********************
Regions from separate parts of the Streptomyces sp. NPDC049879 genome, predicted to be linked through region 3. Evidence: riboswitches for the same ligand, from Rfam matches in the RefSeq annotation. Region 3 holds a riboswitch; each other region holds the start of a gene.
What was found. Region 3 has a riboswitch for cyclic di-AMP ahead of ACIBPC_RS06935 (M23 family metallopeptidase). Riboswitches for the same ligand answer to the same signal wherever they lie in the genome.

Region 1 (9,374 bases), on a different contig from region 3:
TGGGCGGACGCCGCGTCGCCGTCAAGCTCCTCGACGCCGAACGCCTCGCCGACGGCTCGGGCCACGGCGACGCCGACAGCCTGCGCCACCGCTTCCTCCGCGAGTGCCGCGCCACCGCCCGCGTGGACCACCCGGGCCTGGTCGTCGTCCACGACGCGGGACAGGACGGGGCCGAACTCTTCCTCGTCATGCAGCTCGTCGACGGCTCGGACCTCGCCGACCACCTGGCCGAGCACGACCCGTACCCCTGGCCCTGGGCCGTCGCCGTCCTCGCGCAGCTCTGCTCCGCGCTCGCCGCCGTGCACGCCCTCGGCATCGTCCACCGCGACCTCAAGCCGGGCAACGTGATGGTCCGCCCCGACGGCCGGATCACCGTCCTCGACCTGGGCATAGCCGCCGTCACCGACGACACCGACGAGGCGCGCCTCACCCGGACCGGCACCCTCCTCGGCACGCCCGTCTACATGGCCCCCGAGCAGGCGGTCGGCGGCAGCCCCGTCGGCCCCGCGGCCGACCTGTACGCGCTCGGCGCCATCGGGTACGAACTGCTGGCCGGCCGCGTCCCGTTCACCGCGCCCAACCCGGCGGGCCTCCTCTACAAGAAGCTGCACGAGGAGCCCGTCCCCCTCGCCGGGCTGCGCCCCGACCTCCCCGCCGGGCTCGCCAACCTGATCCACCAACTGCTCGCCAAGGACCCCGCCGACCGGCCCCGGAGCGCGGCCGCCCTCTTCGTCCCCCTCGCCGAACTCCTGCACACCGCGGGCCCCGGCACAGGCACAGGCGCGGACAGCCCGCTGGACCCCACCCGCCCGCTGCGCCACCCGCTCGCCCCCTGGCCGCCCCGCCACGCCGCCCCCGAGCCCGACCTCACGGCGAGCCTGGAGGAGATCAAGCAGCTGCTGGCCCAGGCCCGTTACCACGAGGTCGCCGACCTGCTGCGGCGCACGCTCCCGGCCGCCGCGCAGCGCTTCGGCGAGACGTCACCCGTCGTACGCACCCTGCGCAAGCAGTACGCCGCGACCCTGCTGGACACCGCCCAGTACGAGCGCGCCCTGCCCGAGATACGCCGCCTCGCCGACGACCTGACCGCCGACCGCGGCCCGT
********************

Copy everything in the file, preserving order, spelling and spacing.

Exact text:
Regions from separate parts of the Streptomyces sp. NPDC049879 genome, predicted to be linked through region 3. Evidence: riboswitches for the same ligand, from Rfam matches in the RefSeq annotation. Region 3 holds a riboswitch; each other region holds the start of a gene.
What was found. Region 3 has a riboswitch for cyclic di-AMP ahead of ACIBPC_RS06935 (M23 family metallopeptidase). Riboswitches for the same ligand answer to the same signal wherever they lie in the genome.

Region 1 (9,374 bases), on a different contig from region 3:
TGGGCGGACGCCGCGTCGCCGTCAAGCTCCTCGACGCCGAACGCCTCGCCGACGGCTCGGGCCACGGCGACGCCGACAGCCTGCGCCACCGCTTCCTCCGCGAGTGCCGCGCCACCGCCCGCGTGGACCACCCGGGCCTGGTCGTCGTCCACGACGCGGGACAGGACGGGGCCGAACTCTTCCTCGTCATGCAGCTCGTCGACGGCTCGGACCTCGCCGACCACCTGGCCGAGCACGACCCGTACCCCTGGCCCTGGGCCGTCGCCGTCCTCGCGCAGCTCTGCTCCGCGCTCGCCGCCGTGCACGCCCTCGGCATCGTCCACCGCGACCTCAAGCCGGGCAACGTGATGGTCCGCCCCGACGGCCGGATCACCGTCCTCGACCTGGGCATAGCCGCCGTCACCGACGACACCGACGAGGCGCGCCTCACCCGGACCGGCACCCTCCTCGGCACGCCCGTCTACATGGCCCCCGAGCAGGCGGTCGGCGGCAGCCCCGTCGGCCCCGCGGCCGACCTGTACGCGCTCGGCGCCATCGGGTACGAACTGCTGGCCGGCCGCGTCCCGTTCACCGCGCCCAACCCGGCGGGCCTCCTCTACAAGAAGCTGCACGAGGAGCCCGTCCCCCTCGCCGGGCTGCGCCCCGACCTCCCCGCCGGGCTCGCCAACCTGATCCACCAACTGCTCGCCAAGGACCCCGCCGACCGGCCCCGGAGCGCGGCCGCCCTCTTCGTCCCCCTCGCCGAACTCCTGCACACCGCGGGCCCCGGCACAGGCACAGGCGCGGACAGCCCGCTGGACCCCACCCGCCCGCTGCGCCACCCGCTCGCCCCCTGGCCGCCCCGCCACGCCGCCCCCGAGCCCGACCTCACGGCGAGCCTGGAGGAGATCAAGCAGCTGCTGGCCCAGGCCCGTTACCACGAGGTCGCCGACCTGCTGCGGCGCACGCTCCCGGCCGCCGCGCAGCGCTTCGGCGAGACGTCACCCGTCGTACGCACCCTGCGCAAGCAGTACGCCGCGACCCTGCTGGACACCGCCCAGTACGAGCGCGCCCTGCCCGAGATACGCCGCCTCGCCGACGACCTGACCGCCGACCGCGGCCCGT